Pioneer practitioners


The independent nurse practitioner with her or his own business is a rare breed. Though most of these professionals work for others, change is looming. Large numbers of baby-boomer-aged family physicians are poised to retire in coming years. The Physicians

Foundation says nearly half are over age 50, so a shortage of primary-care doctors is predicted.

It seems that nurse practitioners may step up to fill the gap. Luckily their numbers are rising. In the past five years the yearly number of NP licenses issued has increased from 946 to 1383.

For five years Linda LaRocco, who has a master’s and a doctorate in nursing, has been seeing patients at her Pine Bush office. She has five examining rooms, a staff of two and a collaborating physician who reviews her patient charts quarterly. While insurance billing first had to be done through the collaborator as well, now it goes directly to her office. It is also performed now by an outside billing company rather than staff, which streamlines paperwork further.

Many people still aren’t sure what a nurse practitioner is exactly. “People don’t know how it works,” LaRocco told me, “who we are and what we do.” She’s trying to change that. “I’ve spent five years trying to get the word out,” she added. “I’m a doctor but not a physician.”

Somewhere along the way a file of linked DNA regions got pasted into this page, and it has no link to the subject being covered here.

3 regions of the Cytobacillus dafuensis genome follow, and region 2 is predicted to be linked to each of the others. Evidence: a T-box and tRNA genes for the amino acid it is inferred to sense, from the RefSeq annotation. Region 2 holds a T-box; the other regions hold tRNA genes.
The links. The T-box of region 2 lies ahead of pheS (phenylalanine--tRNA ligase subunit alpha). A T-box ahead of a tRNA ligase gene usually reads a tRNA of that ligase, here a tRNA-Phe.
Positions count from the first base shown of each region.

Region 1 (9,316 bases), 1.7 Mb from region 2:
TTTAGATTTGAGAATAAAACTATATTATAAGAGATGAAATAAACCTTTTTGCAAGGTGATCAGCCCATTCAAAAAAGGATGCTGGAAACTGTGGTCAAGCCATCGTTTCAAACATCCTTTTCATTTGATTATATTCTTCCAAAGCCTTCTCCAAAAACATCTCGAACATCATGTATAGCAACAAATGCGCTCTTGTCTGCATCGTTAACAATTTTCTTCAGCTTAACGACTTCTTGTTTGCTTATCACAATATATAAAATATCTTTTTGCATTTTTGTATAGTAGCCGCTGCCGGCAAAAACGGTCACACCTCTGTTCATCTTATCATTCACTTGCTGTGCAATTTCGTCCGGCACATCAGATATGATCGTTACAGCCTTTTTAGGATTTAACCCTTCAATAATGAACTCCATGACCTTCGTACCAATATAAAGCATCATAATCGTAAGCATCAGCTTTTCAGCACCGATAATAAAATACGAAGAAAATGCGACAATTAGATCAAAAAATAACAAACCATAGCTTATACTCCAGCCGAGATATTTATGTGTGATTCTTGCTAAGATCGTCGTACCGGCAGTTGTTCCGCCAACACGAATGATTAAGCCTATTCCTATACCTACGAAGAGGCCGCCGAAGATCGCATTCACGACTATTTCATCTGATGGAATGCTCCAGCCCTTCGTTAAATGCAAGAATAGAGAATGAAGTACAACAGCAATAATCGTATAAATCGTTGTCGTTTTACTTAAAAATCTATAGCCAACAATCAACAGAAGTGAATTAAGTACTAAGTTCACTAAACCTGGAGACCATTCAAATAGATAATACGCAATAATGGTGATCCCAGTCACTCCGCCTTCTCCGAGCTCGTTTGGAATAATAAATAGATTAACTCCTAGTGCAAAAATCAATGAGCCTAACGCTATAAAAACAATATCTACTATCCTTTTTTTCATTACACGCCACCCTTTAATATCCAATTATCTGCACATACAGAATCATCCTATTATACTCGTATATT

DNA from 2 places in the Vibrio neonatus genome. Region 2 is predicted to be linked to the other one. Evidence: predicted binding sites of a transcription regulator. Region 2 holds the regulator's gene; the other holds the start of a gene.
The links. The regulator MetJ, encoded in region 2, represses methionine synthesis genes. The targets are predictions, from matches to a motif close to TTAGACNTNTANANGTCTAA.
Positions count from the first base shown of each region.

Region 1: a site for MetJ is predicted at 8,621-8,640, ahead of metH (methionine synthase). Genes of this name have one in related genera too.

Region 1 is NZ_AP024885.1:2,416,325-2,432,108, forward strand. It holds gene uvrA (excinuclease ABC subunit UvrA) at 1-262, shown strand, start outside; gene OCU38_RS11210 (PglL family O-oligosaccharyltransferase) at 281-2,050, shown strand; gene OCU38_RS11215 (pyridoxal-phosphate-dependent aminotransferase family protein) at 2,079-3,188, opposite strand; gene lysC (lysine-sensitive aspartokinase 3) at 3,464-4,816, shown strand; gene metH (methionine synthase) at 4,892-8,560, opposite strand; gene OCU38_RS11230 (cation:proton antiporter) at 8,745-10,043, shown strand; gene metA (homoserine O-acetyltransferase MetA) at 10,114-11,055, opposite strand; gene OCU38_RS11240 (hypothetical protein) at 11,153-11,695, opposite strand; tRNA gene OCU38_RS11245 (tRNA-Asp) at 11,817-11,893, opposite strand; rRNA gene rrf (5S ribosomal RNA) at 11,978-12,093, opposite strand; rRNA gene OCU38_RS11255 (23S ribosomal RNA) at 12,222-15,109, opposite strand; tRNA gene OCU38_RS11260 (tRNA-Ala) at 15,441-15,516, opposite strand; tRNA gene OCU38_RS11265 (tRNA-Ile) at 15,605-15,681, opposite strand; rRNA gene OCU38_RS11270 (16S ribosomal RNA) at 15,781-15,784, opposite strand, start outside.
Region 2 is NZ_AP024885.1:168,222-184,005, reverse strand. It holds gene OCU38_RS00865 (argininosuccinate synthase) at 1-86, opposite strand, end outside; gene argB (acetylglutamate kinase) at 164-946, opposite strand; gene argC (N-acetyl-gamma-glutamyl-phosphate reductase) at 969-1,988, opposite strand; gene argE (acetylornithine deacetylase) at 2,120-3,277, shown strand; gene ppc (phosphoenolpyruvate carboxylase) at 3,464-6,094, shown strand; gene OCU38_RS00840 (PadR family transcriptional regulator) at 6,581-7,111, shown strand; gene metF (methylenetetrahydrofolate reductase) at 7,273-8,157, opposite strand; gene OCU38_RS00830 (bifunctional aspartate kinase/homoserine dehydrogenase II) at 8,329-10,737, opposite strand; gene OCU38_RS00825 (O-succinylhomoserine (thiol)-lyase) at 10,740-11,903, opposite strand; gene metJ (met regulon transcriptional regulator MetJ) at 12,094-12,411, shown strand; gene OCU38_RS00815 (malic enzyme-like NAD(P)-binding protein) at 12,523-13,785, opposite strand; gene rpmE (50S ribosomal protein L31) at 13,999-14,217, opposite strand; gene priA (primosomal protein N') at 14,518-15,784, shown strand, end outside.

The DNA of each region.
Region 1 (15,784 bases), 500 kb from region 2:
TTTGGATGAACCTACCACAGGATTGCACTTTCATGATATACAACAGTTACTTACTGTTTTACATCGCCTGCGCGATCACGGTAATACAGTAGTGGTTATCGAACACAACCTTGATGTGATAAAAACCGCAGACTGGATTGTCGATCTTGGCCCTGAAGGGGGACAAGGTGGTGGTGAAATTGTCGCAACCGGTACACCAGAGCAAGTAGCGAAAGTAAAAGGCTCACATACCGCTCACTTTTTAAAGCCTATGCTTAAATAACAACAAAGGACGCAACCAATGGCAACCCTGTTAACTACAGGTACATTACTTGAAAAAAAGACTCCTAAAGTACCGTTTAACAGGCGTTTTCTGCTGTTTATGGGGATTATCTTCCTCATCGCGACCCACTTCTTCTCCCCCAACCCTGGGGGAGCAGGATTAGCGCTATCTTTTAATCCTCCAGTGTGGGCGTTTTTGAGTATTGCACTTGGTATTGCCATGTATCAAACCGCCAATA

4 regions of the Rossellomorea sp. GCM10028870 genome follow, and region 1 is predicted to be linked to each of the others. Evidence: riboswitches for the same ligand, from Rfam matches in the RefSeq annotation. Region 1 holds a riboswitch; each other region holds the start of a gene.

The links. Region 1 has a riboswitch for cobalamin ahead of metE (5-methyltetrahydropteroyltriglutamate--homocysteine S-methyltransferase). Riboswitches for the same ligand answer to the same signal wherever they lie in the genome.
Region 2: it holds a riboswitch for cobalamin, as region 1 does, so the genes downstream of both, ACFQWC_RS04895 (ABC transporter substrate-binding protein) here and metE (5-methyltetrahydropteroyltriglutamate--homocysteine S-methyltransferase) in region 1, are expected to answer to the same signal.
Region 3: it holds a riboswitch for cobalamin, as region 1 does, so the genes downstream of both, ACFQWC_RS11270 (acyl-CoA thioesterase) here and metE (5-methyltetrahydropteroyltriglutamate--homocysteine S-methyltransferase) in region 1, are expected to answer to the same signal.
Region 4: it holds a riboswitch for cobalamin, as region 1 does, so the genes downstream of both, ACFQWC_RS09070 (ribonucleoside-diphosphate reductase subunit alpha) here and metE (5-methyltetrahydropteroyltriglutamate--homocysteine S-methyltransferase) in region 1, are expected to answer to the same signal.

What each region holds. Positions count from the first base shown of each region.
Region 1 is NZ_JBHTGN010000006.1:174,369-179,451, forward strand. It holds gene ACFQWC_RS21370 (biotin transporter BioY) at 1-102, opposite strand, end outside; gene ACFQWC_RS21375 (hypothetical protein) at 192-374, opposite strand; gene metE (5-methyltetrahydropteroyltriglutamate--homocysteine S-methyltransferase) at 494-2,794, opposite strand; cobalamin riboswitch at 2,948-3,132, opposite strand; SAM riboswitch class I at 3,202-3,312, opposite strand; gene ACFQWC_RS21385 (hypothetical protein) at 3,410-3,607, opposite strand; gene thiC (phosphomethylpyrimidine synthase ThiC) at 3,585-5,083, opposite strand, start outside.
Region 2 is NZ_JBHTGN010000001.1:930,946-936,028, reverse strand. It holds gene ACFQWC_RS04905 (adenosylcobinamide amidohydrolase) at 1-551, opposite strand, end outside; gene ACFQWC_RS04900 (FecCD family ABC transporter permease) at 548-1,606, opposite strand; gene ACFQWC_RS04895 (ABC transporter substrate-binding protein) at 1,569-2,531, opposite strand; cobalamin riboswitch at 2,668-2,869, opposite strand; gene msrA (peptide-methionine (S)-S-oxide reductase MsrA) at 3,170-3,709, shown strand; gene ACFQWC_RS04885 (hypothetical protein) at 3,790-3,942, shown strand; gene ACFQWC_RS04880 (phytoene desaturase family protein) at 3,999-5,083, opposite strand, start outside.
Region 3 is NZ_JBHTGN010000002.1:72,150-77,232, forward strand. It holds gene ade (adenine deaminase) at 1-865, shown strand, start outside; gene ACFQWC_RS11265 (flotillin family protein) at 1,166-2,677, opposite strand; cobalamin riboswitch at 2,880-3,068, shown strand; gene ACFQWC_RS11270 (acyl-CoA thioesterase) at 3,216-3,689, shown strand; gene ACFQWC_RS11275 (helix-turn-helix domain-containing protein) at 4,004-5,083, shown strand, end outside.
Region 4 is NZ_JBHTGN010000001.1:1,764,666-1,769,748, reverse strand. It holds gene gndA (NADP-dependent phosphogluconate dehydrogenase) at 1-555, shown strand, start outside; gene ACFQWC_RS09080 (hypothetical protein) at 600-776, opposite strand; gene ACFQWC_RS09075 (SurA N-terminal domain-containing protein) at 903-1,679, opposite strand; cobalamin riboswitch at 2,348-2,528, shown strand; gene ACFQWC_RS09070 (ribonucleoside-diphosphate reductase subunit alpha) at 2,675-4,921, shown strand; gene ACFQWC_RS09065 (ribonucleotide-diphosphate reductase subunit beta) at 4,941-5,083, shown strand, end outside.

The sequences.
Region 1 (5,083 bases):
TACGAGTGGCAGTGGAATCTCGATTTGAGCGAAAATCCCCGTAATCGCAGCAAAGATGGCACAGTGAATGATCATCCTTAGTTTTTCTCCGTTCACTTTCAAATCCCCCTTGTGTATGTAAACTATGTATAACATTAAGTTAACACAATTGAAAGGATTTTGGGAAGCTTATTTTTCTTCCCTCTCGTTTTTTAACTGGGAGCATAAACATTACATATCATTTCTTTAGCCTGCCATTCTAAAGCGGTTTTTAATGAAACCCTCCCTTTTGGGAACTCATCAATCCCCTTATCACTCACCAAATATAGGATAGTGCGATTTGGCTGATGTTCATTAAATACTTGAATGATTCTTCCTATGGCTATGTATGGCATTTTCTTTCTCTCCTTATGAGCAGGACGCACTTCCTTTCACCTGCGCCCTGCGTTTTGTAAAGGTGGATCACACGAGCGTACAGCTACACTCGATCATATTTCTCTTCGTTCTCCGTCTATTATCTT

She has a doctorate, a Ph.D., not unlike other advanced medical practitioners who go on for advanced study, such as nurse anesthetists or nurse midwives. “One patient calls me ’noctor,” she said. By state law, she told me, she can’t just put “DNP” on her shingle. She has to spell it out: Doctor of Nursing Practice.

The profession began in the 1960s in Colorado, initially to treat medically underserved children. Dr. Loretta Ford and Dr. Henry Silver, a nurse and a pediatrician, started the first educational program at the University of Colorado.

These professionals start with a registered nurse license, and then go back to school for a master’s degree before they are eligible to sit for the NP licensing exam. Some, like LaRocco or those required to do so for teaching, return yet again for a doctorate. Once licensed they practice with a philosophy that stresses prevention, care and cure, and can perform physical exams, diagnose and treat illnesses both acute and chronic, interpret lab tests, prescribe medications, counsel patients on health and illness issues and refer them to specialists.

“I’ve developed relationships with them,” said LaRocco. “I’m colleagues with many specialists. I refer people to them and they are just a phone call away.”

The degree of physician involvement varies state to state. In a minority of states — 11 to 19, depending on the source — NPs can practice absolutely autonomously with no collaborators needed. New York is not one of these states, hence the quarterly reviews by LaRocco’s collaborator.

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